Last week I published part 1 of this series of essential HR skills focusing on Organization, Dealing with “Gray,” and Negotiation. Here’s the followup.
The remainder of the items in our list include the following traits:
- Discrete and Ethical
- Dual Focus
- Conflict Management and Problem Solving
- Change Management
Every job requires some proficiency with communication, but the level of communications necessary to do this job well is pretty substantial. If nothing else, you need to have an “awareness” (for lack of a better term) of the communication going on throughout the organization, as well as a good understanding of how people will receive messages/announcements. I get questions from senior leaders often on “how people will respond” to specific comms. That takes attention, an understanding of how things work within your org (this usually grows with tenure), and knowledge of how people act and react. I can’t stress enough that this can make or break your success in this role. Split testing internal communications is a good way to get started learning how people process and respond to new information.
Discrete and Ethical
You hold the keys to the kingdom with salary information, medical data, investigation records, and other highly sensitive information. Being able to maintain a division between who needs to know xyz information and who doesn’t can be a difficult task, especially when you have friends at work who are not in positions with a “need to know.” This one is easier in my opinion–just keep your mouth shut when dealing with sensitive (or potentially sensitive) information, and you’re good to go.
I struggle with this one sometimes. Basically you are an advocate for the employees while also being a representative of management. The way I usually get around the questionable topics is this: I’m also an employee, if I didn’t have this information passed to me from the leadership, how would I feel? More often than not, stopping and asking that question of myself and the other management team members is an excellent way to refocus on what is best to share with all staff. Sometimes the answer to that question is a definite “no,” but other times we lean toward “yes” to align with our corporate culture of open and honest communications.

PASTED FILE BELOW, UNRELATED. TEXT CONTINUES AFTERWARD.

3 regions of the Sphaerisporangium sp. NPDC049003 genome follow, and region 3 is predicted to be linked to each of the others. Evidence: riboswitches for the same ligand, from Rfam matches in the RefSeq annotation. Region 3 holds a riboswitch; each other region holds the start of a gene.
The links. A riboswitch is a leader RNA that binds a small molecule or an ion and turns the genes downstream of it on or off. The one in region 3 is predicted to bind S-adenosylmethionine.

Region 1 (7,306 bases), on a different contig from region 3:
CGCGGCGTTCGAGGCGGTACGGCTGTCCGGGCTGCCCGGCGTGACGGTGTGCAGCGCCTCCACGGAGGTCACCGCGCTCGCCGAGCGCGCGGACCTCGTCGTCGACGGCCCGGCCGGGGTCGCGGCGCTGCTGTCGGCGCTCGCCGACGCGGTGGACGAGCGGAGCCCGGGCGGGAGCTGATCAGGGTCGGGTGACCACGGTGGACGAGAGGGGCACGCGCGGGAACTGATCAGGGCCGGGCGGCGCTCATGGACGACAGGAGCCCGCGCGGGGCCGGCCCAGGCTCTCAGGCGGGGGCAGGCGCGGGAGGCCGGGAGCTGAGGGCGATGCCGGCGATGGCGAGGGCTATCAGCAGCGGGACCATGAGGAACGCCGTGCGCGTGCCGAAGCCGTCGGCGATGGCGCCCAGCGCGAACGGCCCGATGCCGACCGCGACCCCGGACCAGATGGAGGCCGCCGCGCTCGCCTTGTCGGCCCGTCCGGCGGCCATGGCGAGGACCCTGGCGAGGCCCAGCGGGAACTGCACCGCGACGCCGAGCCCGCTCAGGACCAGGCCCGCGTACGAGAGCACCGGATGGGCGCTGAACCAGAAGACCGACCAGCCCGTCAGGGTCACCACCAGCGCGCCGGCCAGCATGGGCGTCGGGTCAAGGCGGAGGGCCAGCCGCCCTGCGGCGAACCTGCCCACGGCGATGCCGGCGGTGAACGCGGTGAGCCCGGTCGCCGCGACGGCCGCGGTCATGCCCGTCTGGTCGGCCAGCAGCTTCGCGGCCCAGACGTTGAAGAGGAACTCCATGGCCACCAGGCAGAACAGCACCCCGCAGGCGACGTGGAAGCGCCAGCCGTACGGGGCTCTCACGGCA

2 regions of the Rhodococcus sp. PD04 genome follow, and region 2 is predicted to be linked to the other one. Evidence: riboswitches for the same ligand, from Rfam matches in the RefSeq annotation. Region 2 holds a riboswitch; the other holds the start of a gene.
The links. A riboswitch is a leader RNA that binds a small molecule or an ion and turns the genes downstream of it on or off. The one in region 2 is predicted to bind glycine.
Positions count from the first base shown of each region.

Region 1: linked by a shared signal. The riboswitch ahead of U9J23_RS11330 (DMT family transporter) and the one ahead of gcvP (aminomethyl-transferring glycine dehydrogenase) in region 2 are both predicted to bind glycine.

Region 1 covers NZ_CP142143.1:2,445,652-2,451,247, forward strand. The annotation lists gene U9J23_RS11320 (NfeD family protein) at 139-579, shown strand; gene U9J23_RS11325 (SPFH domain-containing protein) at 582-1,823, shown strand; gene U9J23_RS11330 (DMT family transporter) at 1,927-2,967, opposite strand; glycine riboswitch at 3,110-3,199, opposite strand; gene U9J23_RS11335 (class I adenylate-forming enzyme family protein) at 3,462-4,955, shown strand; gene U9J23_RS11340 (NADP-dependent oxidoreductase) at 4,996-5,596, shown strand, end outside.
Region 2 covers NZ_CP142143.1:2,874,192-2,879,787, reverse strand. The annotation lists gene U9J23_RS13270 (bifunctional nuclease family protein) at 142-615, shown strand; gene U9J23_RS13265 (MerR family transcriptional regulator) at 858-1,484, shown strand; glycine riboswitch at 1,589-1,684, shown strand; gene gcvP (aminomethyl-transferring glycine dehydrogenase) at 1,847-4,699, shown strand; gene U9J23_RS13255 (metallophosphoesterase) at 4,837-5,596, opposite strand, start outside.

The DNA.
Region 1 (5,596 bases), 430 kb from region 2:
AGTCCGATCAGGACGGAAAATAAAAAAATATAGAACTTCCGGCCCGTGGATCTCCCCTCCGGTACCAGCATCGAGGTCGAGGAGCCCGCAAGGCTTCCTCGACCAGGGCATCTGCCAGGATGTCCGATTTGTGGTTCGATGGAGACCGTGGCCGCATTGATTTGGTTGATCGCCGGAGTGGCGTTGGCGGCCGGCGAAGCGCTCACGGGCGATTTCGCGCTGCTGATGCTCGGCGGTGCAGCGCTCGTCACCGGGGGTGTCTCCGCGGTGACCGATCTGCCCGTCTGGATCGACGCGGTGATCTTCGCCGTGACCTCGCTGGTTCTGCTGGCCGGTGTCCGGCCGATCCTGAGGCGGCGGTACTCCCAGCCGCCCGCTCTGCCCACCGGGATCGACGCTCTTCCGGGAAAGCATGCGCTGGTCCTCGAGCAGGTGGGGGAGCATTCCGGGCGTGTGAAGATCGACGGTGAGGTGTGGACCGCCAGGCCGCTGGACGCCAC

Conflict Management and Problem Solving
I sometimes run into trouble with this one,Â because I have a much higher tolerance for stupid behavior than others. People don’t always get along. We understand that. But if they are focusing on things that are irrelevant, I will work with their manager(s) to help reconcile those differences. There are times when those differences can’t be fixed, one party might be belligerent, etc. and in those cases the solution is a more final one, but I have seen plenty of times when someone is frustrated in the heat of the moment only to completely forget the issue a few days later. Knowing how to discern work stress bleeding over into relationships vs. actual, real relationship problems is the key here for me and my staff.
Things change more often than they stay the same. There’s always new information to share, new initiatives to begin, and new people to bring on. All of those have the potential to bring stress into the workplace. Two solid pieces on how to avoid or control this: The Double Down Effect and Communication Stealth Tip.
I hope you enjoyed the series! Let me know in the comments if you have another “critical” skill for HR pros. What should make #10 on the list?
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Really glad I found this site. This is a great blog entry!
I like your notes on the topic of dual focus and I think your question can serve another purpose. You ask the question in line of giving out information to the staff. While that is true, it can also be used when testing the ethics, validity, appropriateness, etc. of a managerial edict. For example, Management says: We should do XYZ on Fridays.
You ask: Iâ€™m also an employee, if I didnâ€™t participate in making this decision and this information is passed to me from the leadership, how would I feel? Would I think it is right?
Of course, it won’t always be in the favor of the employees – but sometimes it just might.